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How to manage each of the 5 stages of burnout

0 2 years ago

Even before the pandemic and Great Resignation, employee well-being was a top-ranked trend for importance and that continues today. Simultaneously, a more alarming trend continues to rise as more employees report workplace burnout. Companies must understand this phenomenon, evaluate their risks, and be intentional about lowering and controlling them to protect their people and businesses.

The term burnout is used to describe feelings of being overworked or overwhelmed by one’s working conditions (read toxic work environments, micromanagement, taking on too much, or being asked to do more with less), but it’s actually more intricate than that. The World Health Organization recognizes burnout as a form of job-related stress that has not been successfully managed, although it’s not classified as a medical condition.

There are five stages of burnout that individuals and organizations must assess and then take action to mitigate the progressively worsening symptoms. Analyzing burnout risks is important in all companies, but especially for those in high risk industries like construction, manufacturing, hospitality, and transportation where the resulting diminished self-efficacy, decision-making ability, and lapses in judgment can be fatal.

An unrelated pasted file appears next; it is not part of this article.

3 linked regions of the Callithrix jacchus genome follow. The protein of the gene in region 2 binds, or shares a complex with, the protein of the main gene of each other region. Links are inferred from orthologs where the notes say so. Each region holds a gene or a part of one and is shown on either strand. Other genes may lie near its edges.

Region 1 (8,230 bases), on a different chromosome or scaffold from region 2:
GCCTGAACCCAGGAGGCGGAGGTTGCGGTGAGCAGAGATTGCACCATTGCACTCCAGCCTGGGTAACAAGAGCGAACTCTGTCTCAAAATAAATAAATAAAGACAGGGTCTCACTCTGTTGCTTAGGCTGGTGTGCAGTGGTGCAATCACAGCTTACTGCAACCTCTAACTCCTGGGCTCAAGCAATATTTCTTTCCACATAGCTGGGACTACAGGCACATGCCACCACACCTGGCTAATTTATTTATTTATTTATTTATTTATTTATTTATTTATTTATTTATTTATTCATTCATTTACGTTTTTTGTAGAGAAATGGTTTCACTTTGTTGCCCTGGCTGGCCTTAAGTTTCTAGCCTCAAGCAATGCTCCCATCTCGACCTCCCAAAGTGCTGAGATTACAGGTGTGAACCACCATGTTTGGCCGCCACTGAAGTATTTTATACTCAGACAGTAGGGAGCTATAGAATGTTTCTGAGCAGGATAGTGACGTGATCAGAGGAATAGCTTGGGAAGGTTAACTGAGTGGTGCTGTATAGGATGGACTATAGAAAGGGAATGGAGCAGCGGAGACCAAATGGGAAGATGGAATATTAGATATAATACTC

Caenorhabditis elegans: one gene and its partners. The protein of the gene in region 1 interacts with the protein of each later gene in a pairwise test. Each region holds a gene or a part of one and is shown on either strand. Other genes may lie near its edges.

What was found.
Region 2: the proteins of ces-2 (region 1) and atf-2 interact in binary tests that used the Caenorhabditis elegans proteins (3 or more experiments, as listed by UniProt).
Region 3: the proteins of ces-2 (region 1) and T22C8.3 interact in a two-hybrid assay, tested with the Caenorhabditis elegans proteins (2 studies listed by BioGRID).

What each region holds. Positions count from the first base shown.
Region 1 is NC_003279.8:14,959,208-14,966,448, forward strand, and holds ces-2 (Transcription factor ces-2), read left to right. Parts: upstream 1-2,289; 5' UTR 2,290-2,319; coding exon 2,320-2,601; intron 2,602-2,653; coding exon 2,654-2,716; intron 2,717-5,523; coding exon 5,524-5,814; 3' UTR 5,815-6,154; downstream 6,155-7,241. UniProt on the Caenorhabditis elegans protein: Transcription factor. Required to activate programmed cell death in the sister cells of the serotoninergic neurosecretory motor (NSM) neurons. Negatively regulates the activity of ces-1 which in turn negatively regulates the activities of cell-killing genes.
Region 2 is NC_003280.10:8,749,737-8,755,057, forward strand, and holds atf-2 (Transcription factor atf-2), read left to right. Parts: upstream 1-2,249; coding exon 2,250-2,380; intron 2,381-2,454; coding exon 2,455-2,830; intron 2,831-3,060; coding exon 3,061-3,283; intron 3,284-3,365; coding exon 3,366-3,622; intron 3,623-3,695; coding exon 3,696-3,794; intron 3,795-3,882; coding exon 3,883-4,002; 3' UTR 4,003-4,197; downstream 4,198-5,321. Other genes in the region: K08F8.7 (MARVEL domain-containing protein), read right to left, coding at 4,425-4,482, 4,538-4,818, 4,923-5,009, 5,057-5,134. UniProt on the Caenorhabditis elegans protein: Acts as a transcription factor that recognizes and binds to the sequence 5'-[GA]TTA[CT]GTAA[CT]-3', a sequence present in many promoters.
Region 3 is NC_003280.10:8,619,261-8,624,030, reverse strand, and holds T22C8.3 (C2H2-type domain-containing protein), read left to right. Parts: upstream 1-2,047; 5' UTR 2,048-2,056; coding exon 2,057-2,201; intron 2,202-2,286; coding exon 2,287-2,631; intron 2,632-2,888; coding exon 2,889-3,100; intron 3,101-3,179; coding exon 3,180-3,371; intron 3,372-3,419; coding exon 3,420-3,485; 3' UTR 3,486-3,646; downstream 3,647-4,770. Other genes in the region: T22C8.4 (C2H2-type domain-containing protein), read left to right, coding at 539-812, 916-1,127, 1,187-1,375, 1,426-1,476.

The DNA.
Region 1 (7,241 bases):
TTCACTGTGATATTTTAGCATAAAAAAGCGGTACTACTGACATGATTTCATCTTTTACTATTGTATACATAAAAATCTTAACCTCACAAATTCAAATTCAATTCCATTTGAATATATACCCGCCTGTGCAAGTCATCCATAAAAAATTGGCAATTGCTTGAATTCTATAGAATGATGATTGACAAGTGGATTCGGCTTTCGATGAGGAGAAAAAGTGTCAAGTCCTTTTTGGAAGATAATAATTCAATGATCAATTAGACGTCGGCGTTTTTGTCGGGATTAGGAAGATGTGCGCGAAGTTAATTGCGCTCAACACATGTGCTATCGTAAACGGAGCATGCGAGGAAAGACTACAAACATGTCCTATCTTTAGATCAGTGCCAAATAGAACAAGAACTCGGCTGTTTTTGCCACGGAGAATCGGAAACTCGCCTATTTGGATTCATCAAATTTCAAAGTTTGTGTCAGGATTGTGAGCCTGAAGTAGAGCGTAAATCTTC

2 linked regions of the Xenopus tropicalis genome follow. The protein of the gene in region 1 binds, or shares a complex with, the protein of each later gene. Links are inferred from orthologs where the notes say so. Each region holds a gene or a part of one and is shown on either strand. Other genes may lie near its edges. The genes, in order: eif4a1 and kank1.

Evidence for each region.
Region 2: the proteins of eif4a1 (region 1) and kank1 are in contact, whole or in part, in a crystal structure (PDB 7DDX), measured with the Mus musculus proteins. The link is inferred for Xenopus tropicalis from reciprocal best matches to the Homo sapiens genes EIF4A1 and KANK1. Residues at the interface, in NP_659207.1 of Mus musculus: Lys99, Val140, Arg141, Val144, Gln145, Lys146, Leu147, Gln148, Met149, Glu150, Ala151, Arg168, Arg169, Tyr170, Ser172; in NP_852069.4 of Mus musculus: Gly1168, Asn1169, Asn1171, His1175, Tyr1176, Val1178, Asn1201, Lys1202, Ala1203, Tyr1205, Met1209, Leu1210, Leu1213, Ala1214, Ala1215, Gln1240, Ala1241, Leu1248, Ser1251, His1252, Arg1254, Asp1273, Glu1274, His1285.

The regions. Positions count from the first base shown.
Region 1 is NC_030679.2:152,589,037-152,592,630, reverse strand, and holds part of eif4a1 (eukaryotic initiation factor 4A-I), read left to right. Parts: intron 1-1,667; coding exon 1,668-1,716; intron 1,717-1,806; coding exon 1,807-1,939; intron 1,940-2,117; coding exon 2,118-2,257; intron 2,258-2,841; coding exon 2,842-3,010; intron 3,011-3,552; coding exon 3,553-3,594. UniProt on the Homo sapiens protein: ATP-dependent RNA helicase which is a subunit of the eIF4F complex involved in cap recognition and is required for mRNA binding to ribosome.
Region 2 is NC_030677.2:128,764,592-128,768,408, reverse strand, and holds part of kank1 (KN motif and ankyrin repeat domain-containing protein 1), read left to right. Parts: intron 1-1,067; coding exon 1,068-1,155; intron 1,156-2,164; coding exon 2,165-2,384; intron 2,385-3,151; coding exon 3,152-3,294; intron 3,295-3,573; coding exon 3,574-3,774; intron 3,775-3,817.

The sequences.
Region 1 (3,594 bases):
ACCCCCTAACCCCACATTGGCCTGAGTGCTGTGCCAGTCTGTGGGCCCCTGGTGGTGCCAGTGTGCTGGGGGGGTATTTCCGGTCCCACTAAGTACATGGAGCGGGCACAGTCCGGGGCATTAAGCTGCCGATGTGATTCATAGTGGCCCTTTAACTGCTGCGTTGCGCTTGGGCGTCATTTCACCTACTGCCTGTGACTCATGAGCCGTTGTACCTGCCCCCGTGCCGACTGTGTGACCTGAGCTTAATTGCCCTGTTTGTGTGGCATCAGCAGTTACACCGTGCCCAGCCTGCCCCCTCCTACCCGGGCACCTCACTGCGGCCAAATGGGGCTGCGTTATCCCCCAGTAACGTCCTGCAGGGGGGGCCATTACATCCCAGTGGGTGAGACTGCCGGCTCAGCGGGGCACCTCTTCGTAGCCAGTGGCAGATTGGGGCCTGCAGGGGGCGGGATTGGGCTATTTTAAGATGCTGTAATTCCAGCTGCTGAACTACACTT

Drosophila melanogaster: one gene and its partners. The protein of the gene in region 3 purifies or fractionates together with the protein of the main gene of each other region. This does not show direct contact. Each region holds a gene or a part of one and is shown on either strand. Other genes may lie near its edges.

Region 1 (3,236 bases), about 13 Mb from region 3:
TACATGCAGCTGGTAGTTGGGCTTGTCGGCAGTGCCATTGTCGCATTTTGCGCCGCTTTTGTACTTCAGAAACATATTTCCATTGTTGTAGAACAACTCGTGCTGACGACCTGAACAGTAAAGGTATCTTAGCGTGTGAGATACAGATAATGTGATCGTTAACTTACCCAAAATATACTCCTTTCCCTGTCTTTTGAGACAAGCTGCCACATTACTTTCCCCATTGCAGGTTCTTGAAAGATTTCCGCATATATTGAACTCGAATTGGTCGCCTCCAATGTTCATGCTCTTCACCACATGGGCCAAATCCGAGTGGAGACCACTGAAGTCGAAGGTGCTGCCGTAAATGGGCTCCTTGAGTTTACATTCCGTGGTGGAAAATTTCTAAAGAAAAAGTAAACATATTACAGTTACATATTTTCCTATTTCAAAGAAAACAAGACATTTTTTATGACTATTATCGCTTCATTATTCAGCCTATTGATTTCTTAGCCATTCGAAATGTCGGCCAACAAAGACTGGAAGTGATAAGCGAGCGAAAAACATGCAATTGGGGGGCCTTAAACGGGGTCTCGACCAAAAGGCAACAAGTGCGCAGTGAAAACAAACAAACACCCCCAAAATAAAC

When taking on new work, it’s common, and even predictable, to experience minor bouts of stress. Stress comes with the newness of a big challenge or career advancement, but most people tend to cope well in this phase as they establish footing and grow into their roles. Company leaders must provide clear expectations, upskilling opportunities, support resources, and a commensurate level of autonomy to help employees manage burnout risks at this level.


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